Everything is Oll Korrect!

An eclectic bibliophile's journal…

Category: prose fiction

Going After Cacciato

After writing about Tim O’Brien’s book The Things They Carried, Sam Stevens (whose own novel Lone Crusader I reviewed earlier this year) recommended that I also check out another of O’Brien’s novels, Going After Cacciato. That sounded like a good idea to me, so I got a copy of the audiobook edition expecting another war novel along the lines of The Things They Carried.

I was about half-right. It’s partly a war novel, and partly a modern version of Around the World in Eighty Days.…

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New at Thermidor: The Things They Carried

I have a new post over at Thermidor Magazine, reviewing Tim O’Brien’s book The Things They Carried, a collection of closely related short stories about his experience in the Vietnam War. It is my favourite war novel, and one of my favourite works of fiction generally. It’s even rather new by my standards, published in 1990, within my lifetime! Well, I was a small child at the time, but still. In my review of Lone Crusader, a new work by any standard, I quoted C. S. Lewis’s famous advice, “It is a good rule, after reading a new book, never to allow yourself another new one till you have read an old one in between.” My general rule is that a “new” book for this purpose is “written within one’s own lifetime.” Cicero said that “Not to know what happened before you were born is to be a child forever,” so the goal here is to avoid being temporally parochial-minded.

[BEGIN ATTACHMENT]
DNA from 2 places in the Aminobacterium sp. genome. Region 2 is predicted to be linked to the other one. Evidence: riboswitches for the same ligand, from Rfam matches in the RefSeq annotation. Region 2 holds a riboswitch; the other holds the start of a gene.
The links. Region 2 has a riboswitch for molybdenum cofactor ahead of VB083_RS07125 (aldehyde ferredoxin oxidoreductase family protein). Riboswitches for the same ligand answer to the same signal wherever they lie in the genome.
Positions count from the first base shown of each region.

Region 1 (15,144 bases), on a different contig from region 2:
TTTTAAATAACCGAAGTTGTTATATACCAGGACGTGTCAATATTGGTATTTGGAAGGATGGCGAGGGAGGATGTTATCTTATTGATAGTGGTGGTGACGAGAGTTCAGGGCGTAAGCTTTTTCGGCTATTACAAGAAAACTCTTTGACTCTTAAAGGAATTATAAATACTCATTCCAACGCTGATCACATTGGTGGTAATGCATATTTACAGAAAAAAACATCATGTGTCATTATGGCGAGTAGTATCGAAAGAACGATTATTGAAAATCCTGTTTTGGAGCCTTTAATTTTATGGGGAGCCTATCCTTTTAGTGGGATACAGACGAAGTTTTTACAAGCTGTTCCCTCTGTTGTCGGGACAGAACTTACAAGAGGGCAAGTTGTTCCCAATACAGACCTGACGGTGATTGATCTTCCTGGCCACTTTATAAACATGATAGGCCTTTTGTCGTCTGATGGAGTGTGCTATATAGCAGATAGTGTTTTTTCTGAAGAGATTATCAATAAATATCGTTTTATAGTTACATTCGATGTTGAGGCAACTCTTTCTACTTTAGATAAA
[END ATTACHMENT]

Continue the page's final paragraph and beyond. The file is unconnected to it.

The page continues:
In any case, I’ve had a backlog of reviews to write, and I’m almost caught up. Next up will be a collection of treatises by Xenophon, after which I’ll start preparing for a Very Special Episode next month, which contains a momentous landmark for Everything is Oll Korrect!

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The Man Who Was Thursday, Thermidor Magazine, and Expanded Horizons

I have a new post, a review of G. K. Chesterton’s classic novel The Man Who Was Thursday: A Nightmare, but in a first for me, it’s not posted here. You can find it over at Thermidor Magazine. In my previous post I think it came across that, though I like Chesterton, I’m not a big fan of his non-fiction. I’m more enthusiastic, though, about his novel.

In any case, Everything is Oll Korrect! is still and will always be my home base, as it were. I’ve even declined offers of posting elsewhere in the past because I like having all of my work in one place, but recently I’ve reconsidered that somewhat. In the past couple years I feel like I’ve expanded my web log’s purpose a bit beyond being simply a bibliophile’s journal. It’s still primarily that, but I also want, and to some extent have succeeded, in encouraging people to appreciate beauty and the arts. Occasional contributions at Thermidor, whose editor-in-chief has similar goals to my own, seems like a good way to further that cause.

Now, updates are a bit slow around here as it is, so dividing my work may slow it down even more. I’ll continue to announce it here at Everything when I do publish elsewhere, but I’ll also see if I can do something to pick up the pace of updates here. Perhaps reviewing more movies or other pieces of pop culture. We’ll see.